Macbeth, directed by Alexander Wright, performed by Belt-Up, York Theatre Royal, 7th October 2010
So okay, it’s stretching it a bit to include Belt-Up’s Macbeth in a blog supposedly dedicated to Hamlet’s Chinese appropriations! Polski Theatre and Ryutopia Noh were at least performing my titular play; Mokwha Repertory’s Romeo and Juliet was intercultural – and Korea is next door to China. Belt-Up, by contrast, are local rather than global in the sense of VERY local: resident theatre company at the Theatre Royal, York, with their student-day roots at the University of York. But their production was avant-garde and considerably more entertaining than another article on intercultural theory, so I shall include it anyway.
I had originally been planning to go to see this with my 14 year-old daughter, but she got a free ticket through her school for the night before on condition that she wrote a review of it.
‘It was well weird,’ she said when she got back.
‘Good weird or bad weird?’ I asked.
‘Mostly good weird once you got into it. This man was a clown, then he stood on a step-ladder and changed into a dress with a pillow stuffed up it for Lady Macbeth, but kept his man’s head on. And there were only four actors playing all the roles, and then a lady was ill in the row behind us and started moaning and gasping. We thought it was part of the play, ‘cos it was dead scary and strange anyway, until somebody realised she had fainted and screamed and then everybody jumped out of their seats…’
Hopefully, the poor lady made a good recovery.
The mise-en-scene was a little obscure, a messy dressing-room perhaps, with the brick wall of the theatre exposed at the back. Three Beckett-like clowns rolled around in a slightly stiff British way. Machine guns rattled off stage. It wasn’t until I read the review in the Evening Press that I realised that the set was meant to be a bombed-out theatre from the First World War. Perhaps that is because my house usually looks like a bomb has hit it… But in retrospect it brought to mind Prevért’s poem about the devastated shell of a family home, with tattered lampshades and ‘un omelette abandonné’. There wasn’t an omelette of course, but there was a prominent dining table which, in addition to eating off, was used for sleeping on, hiding under and murderous execution. The bloodied tablecloth subsequently doubled for Macbeth’s courtly robes and Lady Macbeth’s dead baby. According to the Press, the overall allusion of the props and set was to the First World War. Even in retrospect, however, I’m not entirely convinced that the intended message came across. “Like Macbeth is an everyman, so everyone was an everyman in the First World War because they were all conscripted,” said Dominic J Allen of his role. What? Everyman? Conscription?! I thought it was about a deranged Scots overreacher and his wife murdering their way through the Scottish hierarchy in order to fulfil the prophecy of three hags in a wood… Was I watching a different play?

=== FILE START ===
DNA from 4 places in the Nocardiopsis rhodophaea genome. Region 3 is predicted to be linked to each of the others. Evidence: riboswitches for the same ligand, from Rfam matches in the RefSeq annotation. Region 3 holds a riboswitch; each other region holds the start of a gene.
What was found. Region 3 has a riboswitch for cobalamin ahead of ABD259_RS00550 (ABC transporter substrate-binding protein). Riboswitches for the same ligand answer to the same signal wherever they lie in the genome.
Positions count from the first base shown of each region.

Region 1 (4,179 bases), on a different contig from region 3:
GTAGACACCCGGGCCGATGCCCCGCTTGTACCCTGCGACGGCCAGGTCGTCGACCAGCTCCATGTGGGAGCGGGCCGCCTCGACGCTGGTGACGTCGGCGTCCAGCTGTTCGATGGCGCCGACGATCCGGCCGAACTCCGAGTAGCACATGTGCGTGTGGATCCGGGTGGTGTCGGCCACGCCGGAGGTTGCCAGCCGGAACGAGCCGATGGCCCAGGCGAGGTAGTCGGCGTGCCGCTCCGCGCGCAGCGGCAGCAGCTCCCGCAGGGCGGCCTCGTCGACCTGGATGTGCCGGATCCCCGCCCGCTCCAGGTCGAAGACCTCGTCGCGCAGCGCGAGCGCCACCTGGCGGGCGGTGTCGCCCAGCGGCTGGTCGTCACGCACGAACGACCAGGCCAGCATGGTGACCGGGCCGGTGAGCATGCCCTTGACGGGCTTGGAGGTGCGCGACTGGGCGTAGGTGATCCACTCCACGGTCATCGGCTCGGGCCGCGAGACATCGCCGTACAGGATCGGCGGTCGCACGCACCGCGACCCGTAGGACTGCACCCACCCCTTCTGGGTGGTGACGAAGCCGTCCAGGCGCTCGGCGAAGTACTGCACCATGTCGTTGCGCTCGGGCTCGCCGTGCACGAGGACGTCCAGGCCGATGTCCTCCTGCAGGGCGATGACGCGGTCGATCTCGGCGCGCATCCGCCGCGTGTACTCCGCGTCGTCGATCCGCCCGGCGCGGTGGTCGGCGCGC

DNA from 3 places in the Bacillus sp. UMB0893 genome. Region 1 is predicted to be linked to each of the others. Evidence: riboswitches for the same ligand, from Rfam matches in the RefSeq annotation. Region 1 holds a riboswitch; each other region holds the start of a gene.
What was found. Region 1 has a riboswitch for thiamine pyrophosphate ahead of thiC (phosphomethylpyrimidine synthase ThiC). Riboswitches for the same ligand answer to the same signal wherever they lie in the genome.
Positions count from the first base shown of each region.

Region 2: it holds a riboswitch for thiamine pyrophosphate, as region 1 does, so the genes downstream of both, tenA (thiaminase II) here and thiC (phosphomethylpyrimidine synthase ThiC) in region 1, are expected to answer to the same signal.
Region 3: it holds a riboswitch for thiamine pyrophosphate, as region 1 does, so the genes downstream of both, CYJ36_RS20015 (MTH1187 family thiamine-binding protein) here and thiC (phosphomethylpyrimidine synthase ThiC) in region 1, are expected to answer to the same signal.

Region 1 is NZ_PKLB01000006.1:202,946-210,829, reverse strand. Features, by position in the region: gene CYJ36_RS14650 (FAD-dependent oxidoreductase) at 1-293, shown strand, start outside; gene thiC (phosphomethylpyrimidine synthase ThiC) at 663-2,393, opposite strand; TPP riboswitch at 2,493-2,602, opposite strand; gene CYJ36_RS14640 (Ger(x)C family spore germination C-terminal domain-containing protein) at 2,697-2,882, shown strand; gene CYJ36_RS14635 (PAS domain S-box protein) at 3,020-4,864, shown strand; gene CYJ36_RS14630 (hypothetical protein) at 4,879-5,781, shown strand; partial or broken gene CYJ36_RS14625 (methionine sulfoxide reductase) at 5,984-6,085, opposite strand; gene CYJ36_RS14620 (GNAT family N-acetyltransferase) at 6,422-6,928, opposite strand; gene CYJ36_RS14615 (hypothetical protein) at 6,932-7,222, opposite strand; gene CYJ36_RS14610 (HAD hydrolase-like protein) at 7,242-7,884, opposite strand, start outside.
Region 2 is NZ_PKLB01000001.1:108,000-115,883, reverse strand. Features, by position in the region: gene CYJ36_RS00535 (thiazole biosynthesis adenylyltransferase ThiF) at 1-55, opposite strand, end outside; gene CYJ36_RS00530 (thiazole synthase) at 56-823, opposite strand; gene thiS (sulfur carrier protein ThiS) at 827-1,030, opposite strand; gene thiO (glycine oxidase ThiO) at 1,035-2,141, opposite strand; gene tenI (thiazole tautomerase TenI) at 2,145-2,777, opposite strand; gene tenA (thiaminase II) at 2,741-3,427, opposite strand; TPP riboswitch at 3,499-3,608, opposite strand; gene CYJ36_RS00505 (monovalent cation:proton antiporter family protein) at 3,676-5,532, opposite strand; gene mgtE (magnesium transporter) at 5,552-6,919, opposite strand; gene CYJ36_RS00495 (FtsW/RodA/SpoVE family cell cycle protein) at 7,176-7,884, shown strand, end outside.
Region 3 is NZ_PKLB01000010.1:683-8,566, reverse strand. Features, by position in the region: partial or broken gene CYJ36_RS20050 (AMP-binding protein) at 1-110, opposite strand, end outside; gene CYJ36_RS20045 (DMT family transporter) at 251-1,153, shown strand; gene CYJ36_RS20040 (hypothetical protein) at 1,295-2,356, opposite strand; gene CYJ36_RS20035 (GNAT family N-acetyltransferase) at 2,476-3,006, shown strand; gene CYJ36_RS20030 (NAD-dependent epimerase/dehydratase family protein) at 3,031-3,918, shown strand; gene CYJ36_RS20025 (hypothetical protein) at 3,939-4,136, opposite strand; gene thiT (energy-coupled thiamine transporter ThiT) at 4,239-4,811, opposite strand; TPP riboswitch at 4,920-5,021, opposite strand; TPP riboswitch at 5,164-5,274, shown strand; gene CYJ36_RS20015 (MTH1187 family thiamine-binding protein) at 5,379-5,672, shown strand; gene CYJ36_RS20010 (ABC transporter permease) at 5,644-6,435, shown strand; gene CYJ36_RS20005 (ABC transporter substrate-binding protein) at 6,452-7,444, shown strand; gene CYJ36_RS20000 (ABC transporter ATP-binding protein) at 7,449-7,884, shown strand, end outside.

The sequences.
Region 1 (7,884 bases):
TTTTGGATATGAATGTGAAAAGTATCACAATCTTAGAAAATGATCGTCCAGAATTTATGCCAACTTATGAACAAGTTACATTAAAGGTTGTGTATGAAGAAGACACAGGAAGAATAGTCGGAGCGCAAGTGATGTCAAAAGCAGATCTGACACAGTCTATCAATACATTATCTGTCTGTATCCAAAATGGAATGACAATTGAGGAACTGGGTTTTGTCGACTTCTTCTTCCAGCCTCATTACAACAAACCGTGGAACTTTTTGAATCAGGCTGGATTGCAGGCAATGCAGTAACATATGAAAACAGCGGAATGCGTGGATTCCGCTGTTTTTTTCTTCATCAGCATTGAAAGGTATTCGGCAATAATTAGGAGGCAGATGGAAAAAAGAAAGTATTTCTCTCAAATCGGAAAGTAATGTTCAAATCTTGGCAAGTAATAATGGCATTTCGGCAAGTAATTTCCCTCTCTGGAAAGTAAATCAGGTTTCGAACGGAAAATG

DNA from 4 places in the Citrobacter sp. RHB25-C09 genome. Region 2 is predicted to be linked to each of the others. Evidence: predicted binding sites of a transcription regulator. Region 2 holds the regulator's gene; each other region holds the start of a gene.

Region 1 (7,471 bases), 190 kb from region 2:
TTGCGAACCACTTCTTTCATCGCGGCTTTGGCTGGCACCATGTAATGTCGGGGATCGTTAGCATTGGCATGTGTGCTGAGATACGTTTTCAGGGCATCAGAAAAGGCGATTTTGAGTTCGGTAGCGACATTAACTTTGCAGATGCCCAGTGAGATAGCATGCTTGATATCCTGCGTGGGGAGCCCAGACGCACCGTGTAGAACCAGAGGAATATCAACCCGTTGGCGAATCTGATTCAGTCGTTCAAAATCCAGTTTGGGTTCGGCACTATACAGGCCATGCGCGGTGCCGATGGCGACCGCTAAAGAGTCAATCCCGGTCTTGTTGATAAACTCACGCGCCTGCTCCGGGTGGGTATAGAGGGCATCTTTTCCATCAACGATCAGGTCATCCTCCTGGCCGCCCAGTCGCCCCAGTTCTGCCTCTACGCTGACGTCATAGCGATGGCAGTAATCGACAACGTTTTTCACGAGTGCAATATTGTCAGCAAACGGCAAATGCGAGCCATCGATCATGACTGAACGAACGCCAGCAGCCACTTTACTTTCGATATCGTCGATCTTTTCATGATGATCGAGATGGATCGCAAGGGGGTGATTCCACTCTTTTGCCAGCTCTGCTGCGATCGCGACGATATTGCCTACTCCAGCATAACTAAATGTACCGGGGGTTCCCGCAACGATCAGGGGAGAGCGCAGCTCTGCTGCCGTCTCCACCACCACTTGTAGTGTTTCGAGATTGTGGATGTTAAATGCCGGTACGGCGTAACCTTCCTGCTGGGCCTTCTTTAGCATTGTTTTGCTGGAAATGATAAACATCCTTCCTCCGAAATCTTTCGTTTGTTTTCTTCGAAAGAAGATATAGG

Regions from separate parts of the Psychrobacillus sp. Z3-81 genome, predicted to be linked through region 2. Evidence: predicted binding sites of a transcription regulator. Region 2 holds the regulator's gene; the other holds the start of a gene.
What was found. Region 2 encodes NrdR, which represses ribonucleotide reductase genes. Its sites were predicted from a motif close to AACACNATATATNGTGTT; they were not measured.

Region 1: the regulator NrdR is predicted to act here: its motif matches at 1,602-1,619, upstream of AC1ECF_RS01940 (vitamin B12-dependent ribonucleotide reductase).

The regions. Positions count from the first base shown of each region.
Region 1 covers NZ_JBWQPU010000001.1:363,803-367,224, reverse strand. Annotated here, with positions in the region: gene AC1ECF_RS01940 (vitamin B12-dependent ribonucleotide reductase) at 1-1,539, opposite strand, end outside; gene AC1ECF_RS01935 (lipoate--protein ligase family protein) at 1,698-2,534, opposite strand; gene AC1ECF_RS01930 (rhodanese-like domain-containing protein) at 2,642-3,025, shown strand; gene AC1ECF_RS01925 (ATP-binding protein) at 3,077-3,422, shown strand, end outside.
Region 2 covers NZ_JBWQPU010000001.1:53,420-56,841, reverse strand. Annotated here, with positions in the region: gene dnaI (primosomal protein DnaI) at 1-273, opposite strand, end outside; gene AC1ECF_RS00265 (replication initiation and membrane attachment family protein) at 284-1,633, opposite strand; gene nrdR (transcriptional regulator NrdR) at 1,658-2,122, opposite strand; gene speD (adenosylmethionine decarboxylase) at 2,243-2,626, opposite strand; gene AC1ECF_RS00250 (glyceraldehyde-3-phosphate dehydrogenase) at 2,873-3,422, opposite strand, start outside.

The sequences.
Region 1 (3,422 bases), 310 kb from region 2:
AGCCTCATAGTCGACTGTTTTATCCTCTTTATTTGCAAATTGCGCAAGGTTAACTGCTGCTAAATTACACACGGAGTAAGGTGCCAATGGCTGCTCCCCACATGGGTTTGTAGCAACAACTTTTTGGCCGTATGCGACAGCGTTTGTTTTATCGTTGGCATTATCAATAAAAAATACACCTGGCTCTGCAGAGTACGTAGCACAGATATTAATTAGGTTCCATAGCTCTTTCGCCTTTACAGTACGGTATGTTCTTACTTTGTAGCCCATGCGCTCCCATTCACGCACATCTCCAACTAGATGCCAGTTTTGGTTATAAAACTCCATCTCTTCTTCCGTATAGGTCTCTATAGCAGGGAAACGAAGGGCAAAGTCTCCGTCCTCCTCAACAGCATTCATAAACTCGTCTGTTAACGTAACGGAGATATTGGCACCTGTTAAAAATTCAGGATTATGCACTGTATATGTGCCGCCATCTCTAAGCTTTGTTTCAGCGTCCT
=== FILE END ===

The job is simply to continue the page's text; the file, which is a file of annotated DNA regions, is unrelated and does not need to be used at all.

The cast of four was very effective, however, with the trampy vaudeville clown/witches taking on all the roles other than Macbeth. James Wilkes’ stubbly, cross-dressed Lady Macbeth, in size 12 stilettoes, ranged brilliantly from hilarious bad-drag to very real tragedy. It was a part written for a man anyway. Then there was a fantastically grotesque scene in the woods, when the tramps/witches performed a magic show. Lady M acted as the magician’s assistant, but instead of chopping him/her in half, one of the other witches pulled reems of knotted together red scarves from between his/her legs, like handkerchiefs from a top hat. Lady M had miscarried. As for the slow strangulation of Wilkes’ Pythonesque Lady Macduff, it silenced all but the most nervous of titters with its gruesome humour.